Kothoga Version #2 from "The Relic"

A nice shot of Stan Winston's full size creature from "The Relic" (1997).

This is my second go at building this fearsome creature in vinyl kit form. My first was the 1/12 scale Pegasus Hobbies version which is a very nice kit and retails for around $32 plus shipping. This particular kit is from an apparent merger of Revell & Monogram and is a bit smaller, possibly 1/15 scale and retails for $35. The pose is more menacing as if the monster has heard something and is turning to investigate. The cast quality is average. All you get with this kit (despite its higher price tag) is the figure.

As luck would have it, I was repairing and repositioning a T-Rex model that Glencoe had put out some years ago when I happened upon the idea of typical museum display setting of the T-Rex with the kothoga creature lurking nearby. Since most of the scenes involving this monster take place in a museum so I decided that would be the most logical to construct.

I went on Google to see if I could find an interior photograph of a museum. There were dozens. I settled on one that matched the movie version pretty well aside from two women standing in the background. I erased the females using the “spot fix” feature in my Windows 10 photo editor and uploaded it to Vistaprint to print it on a 1.7' x 3' vinyl banner which cost me about $12 (on sale shipping inluded).

Sorta looks like a Teenage Mutant Ninga Turtle, doesn't it?

The T-Rex display base turned out to be the most complicated part of the scene. The oval base was procured from my scrap box and once was the base for a Brachiosaurus display skull from the Dinosaur Store. I shot several staples into the upper surface to act as anchors for the layer of Sculpt-mold I would apply later. I drilled six 1/64” holes around the perimeter of the base were stanchions for the brass hand rail that would come later. I also mounted a six inch long piece of coat hanger wire in the center of the base that would suspend the T-Rex skeleton.

I made up a small batch of Sculpt-mold which I applied to the top of the base and formed it into a rough rocky surface. Once this cured, I painted it a flat medium gray and dusted it with Woodland Scenics Blended Turf. Delving into my plastic plant stash, I found some bamboo and assorted plants to mount on the finished base to give it a little more interest.

Using nails from my electric nail gun, I placed them in the six holes I had drilled previously and secured them with AC glue. I had some 1/8” diameter aluminum wire which I bent around the outside of the base to get the right curvature. Carefully trimming and measuring multiple times, I had a nice oval hoop that fit perfectly around the nails. I had some small brass tubing and used this with AC glue to help secure the ends of the hoop and hide the seam. I then painted the hoop and stanchions with brass colored enamel paint.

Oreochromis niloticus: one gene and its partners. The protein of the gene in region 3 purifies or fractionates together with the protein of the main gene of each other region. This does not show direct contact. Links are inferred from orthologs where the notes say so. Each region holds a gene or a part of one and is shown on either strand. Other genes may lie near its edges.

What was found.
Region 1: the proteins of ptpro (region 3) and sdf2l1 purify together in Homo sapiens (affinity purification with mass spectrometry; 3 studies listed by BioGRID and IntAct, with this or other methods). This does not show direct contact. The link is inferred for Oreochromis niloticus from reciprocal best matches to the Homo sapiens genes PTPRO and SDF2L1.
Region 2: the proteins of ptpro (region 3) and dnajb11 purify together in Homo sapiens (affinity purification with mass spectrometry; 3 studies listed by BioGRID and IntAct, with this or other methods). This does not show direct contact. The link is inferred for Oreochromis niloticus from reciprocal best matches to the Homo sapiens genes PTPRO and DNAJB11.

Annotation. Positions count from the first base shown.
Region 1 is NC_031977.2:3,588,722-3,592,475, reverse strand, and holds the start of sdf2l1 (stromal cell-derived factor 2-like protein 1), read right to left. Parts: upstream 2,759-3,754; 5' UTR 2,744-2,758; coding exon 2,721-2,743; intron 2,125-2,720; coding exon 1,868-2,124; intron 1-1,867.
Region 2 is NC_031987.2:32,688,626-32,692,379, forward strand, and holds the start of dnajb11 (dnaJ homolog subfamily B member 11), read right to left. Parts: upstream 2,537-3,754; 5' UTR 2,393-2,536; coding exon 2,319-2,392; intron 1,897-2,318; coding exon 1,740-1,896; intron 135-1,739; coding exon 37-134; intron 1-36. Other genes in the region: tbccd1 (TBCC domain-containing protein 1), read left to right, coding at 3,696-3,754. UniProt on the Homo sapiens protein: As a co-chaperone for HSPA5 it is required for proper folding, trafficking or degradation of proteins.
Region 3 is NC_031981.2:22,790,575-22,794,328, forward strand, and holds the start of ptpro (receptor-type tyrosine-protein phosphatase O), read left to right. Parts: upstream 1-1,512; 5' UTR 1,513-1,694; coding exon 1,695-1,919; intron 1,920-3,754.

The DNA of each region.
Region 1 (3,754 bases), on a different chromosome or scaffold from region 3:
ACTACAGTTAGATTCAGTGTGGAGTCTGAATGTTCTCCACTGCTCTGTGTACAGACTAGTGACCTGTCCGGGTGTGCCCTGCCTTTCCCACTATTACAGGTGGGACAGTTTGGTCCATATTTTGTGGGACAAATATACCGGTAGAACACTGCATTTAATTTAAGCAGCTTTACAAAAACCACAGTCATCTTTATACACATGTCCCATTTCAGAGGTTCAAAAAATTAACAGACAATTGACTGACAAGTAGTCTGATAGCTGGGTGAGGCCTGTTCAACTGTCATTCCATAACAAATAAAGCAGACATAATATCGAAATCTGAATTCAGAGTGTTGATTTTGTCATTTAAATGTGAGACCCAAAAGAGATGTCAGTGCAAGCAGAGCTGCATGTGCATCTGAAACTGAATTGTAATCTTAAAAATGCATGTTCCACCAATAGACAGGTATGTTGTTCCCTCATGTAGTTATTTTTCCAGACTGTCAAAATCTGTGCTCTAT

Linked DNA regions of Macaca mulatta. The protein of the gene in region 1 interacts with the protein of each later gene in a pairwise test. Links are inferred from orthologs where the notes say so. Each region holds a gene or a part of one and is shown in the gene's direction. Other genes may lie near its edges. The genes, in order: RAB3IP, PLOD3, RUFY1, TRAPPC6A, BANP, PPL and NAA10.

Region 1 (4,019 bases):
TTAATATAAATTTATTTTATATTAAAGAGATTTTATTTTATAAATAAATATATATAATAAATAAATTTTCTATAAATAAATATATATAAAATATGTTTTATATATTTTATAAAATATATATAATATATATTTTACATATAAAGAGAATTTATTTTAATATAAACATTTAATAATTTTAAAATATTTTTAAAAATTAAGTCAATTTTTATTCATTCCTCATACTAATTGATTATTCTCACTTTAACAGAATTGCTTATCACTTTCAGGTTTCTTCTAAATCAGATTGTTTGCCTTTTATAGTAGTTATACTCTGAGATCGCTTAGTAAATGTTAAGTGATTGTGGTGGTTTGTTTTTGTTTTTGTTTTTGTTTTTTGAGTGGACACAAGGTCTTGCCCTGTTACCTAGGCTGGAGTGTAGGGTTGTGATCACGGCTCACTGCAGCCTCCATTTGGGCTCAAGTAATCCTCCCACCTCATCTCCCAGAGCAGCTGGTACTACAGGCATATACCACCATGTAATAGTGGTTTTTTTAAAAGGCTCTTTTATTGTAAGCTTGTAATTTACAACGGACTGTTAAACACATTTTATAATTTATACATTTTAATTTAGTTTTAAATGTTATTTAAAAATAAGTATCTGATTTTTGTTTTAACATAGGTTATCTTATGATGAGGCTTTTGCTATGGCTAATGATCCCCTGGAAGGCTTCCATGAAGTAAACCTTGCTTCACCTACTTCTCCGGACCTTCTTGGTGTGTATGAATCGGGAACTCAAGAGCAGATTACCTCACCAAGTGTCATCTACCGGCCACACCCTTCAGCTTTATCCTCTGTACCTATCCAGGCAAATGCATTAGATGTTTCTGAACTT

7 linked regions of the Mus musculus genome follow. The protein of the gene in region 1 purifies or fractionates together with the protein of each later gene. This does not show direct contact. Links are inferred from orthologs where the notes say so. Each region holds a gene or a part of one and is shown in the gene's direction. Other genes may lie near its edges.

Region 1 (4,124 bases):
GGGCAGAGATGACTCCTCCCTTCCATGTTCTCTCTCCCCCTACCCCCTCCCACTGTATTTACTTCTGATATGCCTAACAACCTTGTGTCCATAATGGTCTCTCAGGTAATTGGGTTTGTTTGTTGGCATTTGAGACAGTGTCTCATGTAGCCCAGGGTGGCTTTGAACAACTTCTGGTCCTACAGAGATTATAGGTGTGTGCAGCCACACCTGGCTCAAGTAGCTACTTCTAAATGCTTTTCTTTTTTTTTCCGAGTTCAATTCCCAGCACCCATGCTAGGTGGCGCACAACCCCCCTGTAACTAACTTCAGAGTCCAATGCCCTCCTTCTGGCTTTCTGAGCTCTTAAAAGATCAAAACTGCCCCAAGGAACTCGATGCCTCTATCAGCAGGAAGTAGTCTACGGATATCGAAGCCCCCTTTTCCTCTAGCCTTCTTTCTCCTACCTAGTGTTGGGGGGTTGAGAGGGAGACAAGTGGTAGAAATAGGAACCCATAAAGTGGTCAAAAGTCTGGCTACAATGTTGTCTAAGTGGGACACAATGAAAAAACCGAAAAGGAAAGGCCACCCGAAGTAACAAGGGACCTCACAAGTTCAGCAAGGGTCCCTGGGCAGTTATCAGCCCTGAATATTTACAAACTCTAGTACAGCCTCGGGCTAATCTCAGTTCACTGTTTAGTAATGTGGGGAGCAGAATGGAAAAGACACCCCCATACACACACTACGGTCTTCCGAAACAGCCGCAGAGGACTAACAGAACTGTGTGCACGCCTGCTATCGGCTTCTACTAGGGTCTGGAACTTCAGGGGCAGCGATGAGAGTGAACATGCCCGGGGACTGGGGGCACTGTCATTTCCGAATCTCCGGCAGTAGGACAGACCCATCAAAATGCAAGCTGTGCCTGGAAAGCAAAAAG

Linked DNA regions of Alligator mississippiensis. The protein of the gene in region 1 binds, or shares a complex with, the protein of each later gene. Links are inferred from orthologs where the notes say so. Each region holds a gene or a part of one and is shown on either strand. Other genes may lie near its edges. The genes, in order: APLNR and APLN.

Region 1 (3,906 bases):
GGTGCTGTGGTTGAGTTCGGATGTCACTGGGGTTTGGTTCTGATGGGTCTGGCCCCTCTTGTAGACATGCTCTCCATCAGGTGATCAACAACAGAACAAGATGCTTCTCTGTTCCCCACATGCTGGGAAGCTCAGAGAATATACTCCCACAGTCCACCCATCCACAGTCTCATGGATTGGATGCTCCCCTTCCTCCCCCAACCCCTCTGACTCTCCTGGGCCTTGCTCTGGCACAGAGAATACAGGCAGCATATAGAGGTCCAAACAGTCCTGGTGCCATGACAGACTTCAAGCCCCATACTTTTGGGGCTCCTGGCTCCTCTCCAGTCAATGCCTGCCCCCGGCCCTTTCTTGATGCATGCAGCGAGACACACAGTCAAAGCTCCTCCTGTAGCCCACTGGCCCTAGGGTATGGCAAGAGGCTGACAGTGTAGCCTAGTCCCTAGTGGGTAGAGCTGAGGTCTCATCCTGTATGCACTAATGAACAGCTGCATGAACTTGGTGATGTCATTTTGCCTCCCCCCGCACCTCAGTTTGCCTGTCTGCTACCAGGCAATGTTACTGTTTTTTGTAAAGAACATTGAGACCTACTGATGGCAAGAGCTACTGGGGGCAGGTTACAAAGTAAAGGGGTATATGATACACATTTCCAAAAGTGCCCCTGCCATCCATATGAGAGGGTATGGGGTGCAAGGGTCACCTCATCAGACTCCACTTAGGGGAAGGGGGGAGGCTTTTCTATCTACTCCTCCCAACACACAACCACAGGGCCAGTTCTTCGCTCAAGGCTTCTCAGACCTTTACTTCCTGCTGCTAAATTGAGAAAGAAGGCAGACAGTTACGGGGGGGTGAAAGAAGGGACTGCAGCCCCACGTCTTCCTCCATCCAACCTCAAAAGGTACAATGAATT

• Click for a larger image.

  • Click for a larger image.

  • Click for a larger image.

The Glencoe T-Rex was an old kit that had fallen off the shelf and broke into several pieces. I had spent a lot of time on this kit when I first built it, drilling out the skull and changing the stance to reflect current thinking on how this animal moved, eschewing the tail dragging pose that was originally assumed in the paleontology community. I also carefully heated the tail end sections with a heat gun to soften the plastic so I could get a nice curl at the end of the tail, the purpose being to add some visual interest as well as shorten this fairly long model by about two inches. Once the repairs and adjustments were complete, I drilled a vertical hole beneath the hip bones for the mounting wire and painted the skeleton a hammered brass color from a rattle can.

The base platform was a piece of 9” x 15” 3/4” plywood on which I glued a sheet of N Scale Architect O gauge Ceramic Tiles that I had painted a medium gloss gray. I applied a dilute solution of white acrylic paint evenly spread over the surface which flowed into the seams to look like mortar, dabbing any excess away with a paper towel. I applied this wash twice letting the layers fully dry between coats until I was happy with appearance. I finished the base off with a plastic trim of Plastruct 1/4” L stock on the front and sides and painted the exposed plywood flat black.

There as several color variations for the Kothoga creature to choose from so I painted it various shades of dark and medium greens on the upper surfaces and flesh for the belly and tail underside. Using a toothpick, I applied a dilute solution of dark blue to highlight the raised veins on the underbelly and then painted the back frill and random raised skin details glossy black. I went with orange irises for the eyes,

As I said, there wasn't much to this kit so in some ways it allowed me to use my imagination to make a hopefully more interesting scene than just the monster in a menacing stance. I think I succeeded. 6/25/20